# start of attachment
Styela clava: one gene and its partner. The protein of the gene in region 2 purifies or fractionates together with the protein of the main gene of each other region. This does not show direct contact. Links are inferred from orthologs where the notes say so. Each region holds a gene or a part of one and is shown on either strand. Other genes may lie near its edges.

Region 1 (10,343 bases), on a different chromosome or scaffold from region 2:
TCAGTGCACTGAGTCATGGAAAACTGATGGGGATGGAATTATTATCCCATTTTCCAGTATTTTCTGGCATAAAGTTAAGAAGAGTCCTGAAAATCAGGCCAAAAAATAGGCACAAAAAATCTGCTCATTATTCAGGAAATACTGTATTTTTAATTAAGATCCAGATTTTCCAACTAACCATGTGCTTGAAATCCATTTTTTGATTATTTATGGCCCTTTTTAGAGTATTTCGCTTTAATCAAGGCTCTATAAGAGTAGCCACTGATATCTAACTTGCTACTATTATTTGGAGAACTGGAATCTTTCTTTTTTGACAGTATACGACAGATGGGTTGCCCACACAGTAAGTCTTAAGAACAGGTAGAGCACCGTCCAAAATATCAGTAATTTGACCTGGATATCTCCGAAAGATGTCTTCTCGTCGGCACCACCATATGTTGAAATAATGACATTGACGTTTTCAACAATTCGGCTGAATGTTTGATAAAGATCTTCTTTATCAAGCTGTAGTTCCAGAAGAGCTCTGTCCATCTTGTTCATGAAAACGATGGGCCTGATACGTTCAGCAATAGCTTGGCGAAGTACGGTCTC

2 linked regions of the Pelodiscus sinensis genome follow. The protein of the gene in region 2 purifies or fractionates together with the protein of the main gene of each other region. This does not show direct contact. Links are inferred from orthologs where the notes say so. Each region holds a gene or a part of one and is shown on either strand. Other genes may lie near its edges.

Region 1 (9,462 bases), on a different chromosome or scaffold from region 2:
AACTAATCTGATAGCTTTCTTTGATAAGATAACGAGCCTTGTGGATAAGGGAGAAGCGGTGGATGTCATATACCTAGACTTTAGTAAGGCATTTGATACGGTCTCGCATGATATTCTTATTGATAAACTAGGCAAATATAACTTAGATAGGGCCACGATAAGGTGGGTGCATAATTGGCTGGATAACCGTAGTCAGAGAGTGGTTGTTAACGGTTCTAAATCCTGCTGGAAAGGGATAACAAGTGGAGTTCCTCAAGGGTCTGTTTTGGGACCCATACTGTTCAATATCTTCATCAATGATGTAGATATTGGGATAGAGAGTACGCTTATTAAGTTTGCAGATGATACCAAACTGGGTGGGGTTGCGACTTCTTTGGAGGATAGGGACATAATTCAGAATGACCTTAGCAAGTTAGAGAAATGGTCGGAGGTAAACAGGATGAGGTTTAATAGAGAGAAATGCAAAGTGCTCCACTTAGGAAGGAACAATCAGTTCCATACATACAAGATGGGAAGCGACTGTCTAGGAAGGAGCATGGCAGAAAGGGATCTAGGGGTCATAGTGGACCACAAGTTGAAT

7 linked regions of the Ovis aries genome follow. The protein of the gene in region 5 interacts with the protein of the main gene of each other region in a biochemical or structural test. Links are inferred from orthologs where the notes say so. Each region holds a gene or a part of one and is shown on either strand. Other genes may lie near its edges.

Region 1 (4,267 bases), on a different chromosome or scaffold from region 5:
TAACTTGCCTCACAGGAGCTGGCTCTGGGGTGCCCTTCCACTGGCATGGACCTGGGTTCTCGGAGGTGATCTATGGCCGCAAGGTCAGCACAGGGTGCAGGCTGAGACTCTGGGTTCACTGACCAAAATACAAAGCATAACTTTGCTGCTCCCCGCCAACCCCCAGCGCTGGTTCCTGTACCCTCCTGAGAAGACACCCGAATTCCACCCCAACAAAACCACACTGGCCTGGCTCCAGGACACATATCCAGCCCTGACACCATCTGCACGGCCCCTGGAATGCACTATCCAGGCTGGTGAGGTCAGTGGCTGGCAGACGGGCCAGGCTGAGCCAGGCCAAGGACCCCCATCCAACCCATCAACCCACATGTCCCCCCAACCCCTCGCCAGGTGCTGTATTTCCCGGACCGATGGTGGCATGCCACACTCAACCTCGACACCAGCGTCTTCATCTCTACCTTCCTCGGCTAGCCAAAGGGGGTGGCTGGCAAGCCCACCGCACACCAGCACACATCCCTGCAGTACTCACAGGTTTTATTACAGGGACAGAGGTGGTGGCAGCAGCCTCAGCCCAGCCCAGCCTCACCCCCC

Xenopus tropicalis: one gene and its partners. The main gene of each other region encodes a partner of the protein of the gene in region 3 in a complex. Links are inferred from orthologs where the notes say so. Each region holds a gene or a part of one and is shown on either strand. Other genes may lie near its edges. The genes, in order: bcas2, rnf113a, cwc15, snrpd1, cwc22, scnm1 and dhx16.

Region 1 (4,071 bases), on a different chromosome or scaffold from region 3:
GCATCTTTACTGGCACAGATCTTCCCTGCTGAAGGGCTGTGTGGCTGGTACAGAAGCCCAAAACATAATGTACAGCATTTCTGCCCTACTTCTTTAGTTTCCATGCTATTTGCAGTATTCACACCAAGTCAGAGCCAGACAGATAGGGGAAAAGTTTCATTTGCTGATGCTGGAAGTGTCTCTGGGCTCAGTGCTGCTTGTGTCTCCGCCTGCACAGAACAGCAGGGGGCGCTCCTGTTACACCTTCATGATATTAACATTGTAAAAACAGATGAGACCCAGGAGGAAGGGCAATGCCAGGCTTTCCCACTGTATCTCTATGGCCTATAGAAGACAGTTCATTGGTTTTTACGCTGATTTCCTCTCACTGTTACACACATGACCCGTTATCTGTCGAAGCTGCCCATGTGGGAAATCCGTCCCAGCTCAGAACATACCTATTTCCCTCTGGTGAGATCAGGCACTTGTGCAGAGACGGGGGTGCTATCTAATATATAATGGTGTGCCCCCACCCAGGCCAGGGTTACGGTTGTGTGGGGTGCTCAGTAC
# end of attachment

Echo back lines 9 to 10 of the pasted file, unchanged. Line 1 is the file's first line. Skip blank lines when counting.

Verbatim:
TAACTTGCCTCACAGGAGCTGGCTCTGGGGTGCCCTTCCACTGGCATGGACCTGGGTTCTCGGAGGTGATCTATGGCCGCAAGGTCAGCACAGGGTGCAGGCTGAGACTCTGGGTTCACTGACCAAAATACAAAGCATAACTTTGCTGCTCCCCGCCAACCCCCAGCGCTGGTTCCTGTACCCTCCTGAGAAGACACCCGAATTCCACCCCAACAAAACCACACTGGCCTGGCTCCAGGACACATATCCAGCCCTGACACCATCTGCACGGCCCCTGGAATGCACTATCCAGGCTGGTGAGGTCAGTGGCTGGCAGACGGGCCAGGCTGAGCCAGGCCAAGGACCCCCATCCAACCCATCAACCCACATGTCCCCCCAACCCCTCGCCAGGTGCTGTATTTCCCGGACCGATGGTGGCATGCCACACTCAACCTCGACACCAGCGTCTTCATCTCTACCTTCCTCGGCTAGCCAAAGGGGGTGGCTGGCAAGCCCACCGCACACCAGCACACATCCCTGCAGTACTCACAGGTTTTATTACAGGGACAGAGGTGGTGGCAGCAGCCTCAGCCCAGCCCAGCCTCACCCCCC

Xenopus tropicalis: one gene and its partners. The main gene of each other region encodes a partner of the protein of the gene in region 3 in a complex. Links are inferred from orthologs where the notes say so. Each region holds a gene or a part of one and is shown on either strand. Other genes may lie near its edges. The genes, in order: bcas2, rnf113a, cwc15, snrpd1, cwc22, scnm1 and dhx16.